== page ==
For reasons that escape me, the latest craze in conservative pundit circles is to claim that Republicans aren’t, in fact, unalterably opposed to tax hikes on the rich. Charles Krauthammer made this case last week, and Reihan Salam has since picked up the ball and taken a run up the gut with it a few times recently. For example, here he is objecting to Ron Brownstein’s latest column:
[Brownstein] suggests that the GOP is aiming for “a deficit plan that relies solely on spending reductions (particularly in entitlements) while preserving tax cuts for the affluent.” As Keith Hennessey has explained, congressional Republicans have made a strategic shift on taxes. Opposition to any net tax increase was a way to secure leverage in negotiations over the long-run fiscal trajectory. But leading Republicans have demonstrated an openness to net tax increases, and in particular to an increase in the average tax rates paid by the most affluent households, provided it is part of a package that secures structural, architectural Medicare reform.
This is just flatly untrue, and I’m a little surprised at how flagrantly it’s been bandied about lately. The Toomey proposal in the supercommittee did indeed include about $300 billion in new taxes, some of which would have fallen on high-income earners. But Toomey’s proposal explicitly tied this to a demand for permanent extension of the Bush tax cuts for the rich (those are the red bars on the right, the ones that fall exclusively on those earning more than $200,000). Unlike the other Bush tax cuts, these cuts are very much a matter of contention between the parties, so Toomey’s proposal, in plain English, was this:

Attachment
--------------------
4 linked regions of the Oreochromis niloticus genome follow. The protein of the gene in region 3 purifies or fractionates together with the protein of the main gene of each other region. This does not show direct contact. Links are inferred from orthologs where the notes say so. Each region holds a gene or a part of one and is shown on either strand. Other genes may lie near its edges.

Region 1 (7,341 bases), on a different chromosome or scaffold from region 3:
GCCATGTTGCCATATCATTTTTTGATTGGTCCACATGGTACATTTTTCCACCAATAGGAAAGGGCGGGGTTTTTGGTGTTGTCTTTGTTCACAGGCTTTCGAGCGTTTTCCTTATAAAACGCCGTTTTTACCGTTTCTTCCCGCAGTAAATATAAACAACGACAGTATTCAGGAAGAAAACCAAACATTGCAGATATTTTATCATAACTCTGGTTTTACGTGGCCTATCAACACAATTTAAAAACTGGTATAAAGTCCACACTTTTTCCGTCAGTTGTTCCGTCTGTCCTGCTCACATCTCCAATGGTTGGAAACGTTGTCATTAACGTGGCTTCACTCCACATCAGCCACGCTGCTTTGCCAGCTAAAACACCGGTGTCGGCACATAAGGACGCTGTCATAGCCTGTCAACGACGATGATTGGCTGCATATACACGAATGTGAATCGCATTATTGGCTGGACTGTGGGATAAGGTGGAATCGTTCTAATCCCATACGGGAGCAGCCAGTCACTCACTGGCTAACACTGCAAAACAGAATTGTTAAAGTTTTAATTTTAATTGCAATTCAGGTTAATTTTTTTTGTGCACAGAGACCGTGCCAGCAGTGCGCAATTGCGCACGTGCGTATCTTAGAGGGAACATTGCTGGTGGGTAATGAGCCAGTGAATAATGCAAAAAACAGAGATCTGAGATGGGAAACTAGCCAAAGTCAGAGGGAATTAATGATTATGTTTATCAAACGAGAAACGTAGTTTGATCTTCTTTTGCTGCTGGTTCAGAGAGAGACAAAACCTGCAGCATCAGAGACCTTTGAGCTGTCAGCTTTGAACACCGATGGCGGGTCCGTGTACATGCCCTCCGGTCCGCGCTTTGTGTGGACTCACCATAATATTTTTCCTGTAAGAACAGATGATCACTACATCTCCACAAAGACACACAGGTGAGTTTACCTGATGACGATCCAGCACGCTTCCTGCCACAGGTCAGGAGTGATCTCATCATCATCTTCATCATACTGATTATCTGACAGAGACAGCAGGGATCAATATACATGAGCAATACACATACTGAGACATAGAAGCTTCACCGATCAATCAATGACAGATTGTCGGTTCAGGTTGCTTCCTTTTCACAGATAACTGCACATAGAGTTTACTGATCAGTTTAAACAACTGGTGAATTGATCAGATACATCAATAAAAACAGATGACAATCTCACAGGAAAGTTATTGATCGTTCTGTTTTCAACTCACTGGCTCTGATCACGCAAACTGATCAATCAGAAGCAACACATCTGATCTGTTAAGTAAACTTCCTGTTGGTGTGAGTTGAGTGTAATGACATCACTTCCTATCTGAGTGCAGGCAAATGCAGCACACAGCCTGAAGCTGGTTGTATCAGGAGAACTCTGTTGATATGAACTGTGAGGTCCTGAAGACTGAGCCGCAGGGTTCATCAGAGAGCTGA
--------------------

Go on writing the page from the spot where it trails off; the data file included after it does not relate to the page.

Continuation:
- Republicans will agree to raise taxes on the rich by $300 billion
- If and only if Democrats agree to permanently extend $700 billion in tax cuts for the rich.
Conservatives try to handwave this away by claiming it’s “just a baseline game” or some such, but if it were just a game they wouldn’t care about it. In fact, as they know quite well, we’re talking about actual tax dollars paid by actual people that affect the actual budget deficit. Compared to the law as it stands now, Toomey’s deal explicitly demanded that net taxes on the rich go down by about $400 billion after 2013. That was the only deal ever on the table.
If you want to claim that it’s a breakthrough merely for Republicans to propose a reduction in the net size of the Bush tax cuts, that’s fine. But a net increase? They’ve never even come close to offering that.